Shuffle in a nutshell aims to bring a Snapchat-like, mobile-first video experience to the web. It enables the same storytelling capability that has recently become so popular among major social mobile platforms. (read more)
Some stories simply can’t be fully conveyed through static images. In these cases, it can be helpful to figure out a way to directly involve the user in the story.
In this design roundup, we’ve taken a special look at interactive storytelling: the way in which websites can pull you into their world and deliver their message through the power of dynamic and interactive technology and design features.
Just take a look at the examples, and experience how their use of visual interactivity compels you as a user to continue scrolling or take a specific action. (read more)
Motion tells stories. Everything in an app is a sequence, and motion is your guide. For every button clicked and screen transition, there is a story that follows. Password animations can be greatly enhanced with some animation. If a password is entered, a simple ‘nod’ animation can be introduced upon completion. Whereas a horizontal shake can be used when denying a password. These gestures are so recognizable they’ve become the primary feedback to confirm your action. The ‘incorrect password’ prompt becomes the support for the animation. In some cases, we could even ditch the text completely, relying on our animations to provide user feedback. (read more)
- Our Fascination with Pixels is Almost Over
- The Gold Rush for the Right Prototyping Tool
- Designing Around Time
- UX: the Whole and the Role
- Companies are the New Bloggers
- Content Strategy as the New Information Architecture
- The Internet of People, Not Things
- Slack is making us talk again
- From Pixels to People
- read more
This post will be part of a series of posts that will go over mistakes and lessons learned working as a designer. My goal is to keep them short and concise and hopefully provide value so other designers don’t make the same mistakes.
One of the mistakes I made starting out as a designer was designing the perfect final state and passing the mocks with redlines onto the developers.What I failed to realize in the past is that the final ‘perfect’ mockup is just one state of the current design. There are usually other states that are needed for each specific screen in an app. (read more)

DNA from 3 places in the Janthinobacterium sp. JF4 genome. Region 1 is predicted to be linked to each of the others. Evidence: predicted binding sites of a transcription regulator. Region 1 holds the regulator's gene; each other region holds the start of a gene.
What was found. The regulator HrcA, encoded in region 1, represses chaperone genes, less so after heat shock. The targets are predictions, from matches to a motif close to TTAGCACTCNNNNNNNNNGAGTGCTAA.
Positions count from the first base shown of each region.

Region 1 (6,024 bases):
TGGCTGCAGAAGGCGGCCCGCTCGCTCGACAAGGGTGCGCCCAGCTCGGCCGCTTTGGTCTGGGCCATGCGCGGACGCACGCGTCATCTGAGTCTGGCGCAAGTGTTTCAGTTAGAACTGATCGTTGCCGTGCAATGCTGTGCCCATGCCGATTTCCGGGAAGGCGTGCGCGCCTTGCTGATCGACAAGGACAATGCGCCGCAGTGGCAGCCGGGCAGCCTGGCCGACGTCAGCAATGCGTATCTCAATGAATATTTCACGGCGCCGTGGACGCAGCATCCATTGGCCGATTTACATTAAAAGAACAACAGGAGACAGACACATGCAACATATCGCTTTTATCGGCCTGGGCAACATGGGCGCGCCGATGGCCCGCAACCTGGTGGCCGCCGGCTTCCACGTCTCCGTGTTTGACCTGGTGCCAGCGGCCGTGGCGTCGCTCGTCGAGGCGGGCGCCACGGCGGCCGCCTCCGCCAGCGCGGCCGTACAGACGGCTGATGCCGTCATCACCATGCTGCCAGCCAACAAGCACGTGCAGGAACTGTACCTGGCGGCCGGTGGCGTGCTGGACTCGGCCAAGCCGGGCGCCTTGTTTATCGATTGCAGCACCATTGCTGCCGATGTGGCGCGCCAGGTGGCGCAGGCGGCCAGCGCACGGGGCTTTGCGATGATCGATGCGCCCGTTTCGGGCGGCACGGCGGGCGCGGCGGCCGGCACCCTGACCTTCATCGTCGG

Whether on an app screen, a web browser, or a wearable watch face, design is one of the most important drivers of consumer engagement. From flat design to Material design, I analysed what trends have evolved, and share a few of my insights with you — what are these trends? Why are they beneficial to the user? And how are they created?
Let’s look at how flat design and Material design came into play and evolved to the trends we see today. (read more)
Traditional economic theory has long assumed that humans are logical, unemotional, and make decisions that are in our own self-interest. In recent years, however, the growing field of behavioral economics has revealed that this assumption is flawed — humans are in fact complex beings who often rely on emotion and reflex to make decisions, even if those decisions sometimes defy rationality. (read more)
Any designer should tell you that the user experience matters most. It’s what we’re supposed to be designing for, first and foremost. Another reason that card-based design has resonated so well, and will continue to do so for the foreseeable future, is because it helps the user experience. And that encourages site visitors to keep coming back to your site, which in turn leads to them spending a longer time there, which finally leads to more conversions!